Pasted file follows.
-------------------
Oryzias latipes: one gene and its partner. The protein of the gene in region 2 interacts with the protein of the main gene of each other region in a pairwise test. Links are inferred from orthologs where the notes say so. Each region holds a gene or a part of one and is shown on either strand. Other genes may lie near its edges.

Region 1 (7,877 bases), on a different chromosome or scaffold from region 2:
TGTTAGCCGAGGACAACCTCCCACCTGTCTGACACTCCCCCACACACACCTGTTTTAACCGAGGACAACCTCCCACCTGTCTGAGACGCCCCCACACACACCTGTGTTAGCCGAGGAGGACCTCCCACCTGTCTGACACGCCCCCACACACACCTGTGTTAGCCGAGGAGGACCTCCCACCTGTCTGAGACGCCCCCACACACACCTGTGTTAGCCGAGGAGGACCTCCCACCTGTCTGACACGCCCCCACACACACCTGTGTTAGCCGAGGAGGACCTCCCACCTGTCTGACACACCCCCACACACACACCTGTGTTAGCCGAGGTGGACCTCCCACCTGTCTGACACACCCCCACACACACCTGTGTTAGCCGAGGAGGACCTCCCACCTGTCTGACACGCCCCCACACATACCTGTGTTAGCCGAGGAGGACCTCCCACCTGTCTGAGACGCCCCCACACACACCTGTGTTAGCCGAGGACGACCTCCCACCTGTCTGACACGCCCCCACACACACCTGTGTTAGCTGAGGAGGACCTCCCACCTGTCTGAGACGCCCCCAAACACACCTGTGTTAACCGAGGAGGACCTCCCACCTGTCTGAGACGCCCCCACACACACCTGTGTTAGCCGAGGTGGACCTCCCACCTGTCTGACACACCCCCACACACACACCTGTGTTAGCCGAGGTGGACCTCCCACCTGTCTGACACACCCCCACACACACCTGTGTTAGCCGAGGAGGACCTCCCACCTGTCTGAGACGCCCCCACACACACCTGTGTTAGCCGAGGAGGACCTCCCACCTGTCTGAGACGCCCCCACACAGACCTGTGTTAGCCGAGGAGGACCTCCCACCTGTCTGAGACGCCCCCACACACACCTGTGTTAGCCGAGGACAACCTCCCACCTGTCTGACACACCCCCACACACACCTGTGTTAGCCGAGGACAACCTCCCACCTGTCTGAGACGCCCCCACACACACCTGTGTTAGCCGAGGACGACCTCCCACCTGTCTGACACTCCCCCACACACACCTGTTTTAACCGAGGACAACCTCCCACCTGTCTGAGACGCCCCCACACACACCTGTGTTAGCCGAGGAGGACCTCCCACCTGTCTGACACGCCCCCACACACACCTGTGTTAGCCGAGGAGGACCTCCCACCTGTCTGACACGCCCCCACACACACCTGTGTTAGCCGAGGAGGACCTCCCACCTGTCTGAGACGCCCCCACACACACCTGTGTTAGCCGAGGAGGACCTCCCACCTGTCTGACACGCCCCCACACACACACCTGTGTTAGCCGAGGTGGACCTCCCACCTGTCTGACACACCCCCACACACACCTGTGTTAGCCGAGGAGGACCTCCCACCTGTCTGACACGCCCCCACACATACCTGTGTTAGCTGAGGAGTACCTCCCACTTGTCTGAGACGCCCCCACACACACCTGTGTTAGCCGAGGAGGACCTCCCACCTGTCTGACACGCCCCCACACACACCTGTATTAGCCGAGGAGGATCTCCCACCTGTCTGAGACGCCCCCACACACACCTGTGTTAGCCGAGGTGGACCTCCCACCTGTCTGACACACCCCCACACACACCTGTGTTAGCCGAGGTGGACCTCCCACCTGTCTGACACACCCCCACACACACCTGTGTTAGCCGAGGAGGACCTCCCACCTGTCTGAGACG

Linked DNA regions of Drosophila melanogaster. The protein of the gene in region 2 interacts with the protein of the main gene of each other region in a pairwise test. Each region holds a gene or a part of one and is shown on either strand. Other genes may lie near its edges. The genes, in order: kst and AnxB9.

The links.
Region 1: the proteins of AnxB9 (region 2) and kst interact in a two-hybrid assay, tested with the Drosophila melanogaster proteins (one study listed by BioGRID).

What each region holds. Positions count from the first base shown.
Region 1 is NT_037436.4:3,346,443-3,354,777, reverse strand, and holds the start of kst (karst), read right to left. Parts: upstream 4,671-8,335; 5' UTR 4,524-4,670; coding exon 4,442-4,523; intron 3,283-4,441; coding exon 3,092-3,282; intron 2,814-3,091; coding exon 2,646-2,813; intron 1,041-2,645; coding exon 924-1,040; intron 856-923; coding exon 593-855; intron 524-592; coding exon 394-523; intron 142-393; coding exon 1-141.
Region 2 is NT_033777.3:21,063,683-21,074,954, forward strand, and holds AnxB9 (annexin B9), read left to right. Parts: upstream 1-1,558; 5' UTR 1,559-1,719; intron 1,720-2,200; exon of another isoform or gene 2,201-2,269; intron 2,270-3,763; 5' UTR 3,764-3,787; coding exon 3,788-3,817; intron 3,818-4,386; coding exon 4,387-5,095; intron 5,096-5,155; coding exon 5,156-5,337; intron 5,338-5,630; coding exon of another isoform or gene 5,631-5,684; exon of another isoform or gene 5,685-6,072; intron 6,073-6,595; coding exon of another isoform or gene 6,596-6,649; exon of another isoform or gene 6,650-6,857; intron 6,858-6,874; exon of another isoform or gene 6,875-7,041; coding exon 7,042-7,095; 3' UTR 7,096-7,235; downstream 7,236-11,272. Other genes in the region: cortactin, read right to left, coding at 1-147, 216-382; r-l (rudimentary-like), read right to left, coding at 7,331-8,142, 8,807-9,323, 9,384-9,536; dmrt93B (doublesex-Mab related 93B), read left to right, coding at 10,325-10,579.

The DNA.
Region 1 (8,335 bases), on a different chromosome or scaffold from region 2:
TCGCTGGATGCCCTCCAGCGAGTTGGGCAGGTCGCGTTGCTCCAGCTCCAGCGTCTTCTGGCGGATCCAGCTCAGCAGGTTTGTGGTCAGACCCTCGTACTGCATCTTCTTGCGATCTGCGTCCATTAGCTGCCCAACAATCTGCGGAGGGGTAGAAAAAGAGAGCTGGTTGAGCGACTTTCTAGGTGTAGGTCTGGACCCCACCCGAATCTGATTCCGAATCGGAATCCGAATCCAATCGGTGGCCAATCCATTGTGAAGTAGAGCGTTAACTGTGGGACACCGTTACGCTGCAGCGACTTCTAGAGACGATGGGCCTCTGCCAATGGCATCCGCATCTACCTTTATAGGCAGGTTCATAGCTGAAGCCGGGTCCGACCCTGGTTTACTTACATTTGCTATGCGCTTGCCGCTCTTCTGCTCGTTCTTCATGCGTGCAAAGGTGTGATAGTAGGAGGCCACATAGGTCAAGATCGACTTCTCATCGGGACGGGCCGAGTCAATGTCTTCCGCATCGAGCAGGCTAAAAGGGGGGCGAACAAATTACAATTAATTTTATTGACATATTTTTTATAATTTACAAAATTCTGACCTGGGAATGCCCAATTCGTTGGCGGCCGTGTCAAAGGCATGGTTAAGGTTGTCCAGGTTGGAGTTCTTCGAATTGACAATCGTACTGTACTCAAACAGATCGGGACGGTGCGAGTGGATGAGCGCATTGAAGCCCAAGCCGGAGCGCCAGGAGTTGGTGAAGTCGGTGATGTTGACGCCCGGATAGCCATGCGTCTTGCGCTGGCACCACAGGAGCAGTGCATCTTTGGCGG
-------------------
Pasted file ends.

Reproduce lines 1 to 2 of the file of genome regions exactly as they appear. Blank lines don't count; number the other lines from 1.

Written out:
Oryzias latipes: one gene and its partner. The protein of the gene in region 2 interacts with the protein of the main gene of each other region in a pairwise test. Links are inferred from orthologs where the notes say so. Each region holds a gene or a part of one and is shown on either strand. Other genes may lie near its edges.

Region 1 (7,877 bases), on a different chromosome or scaffold from region 2: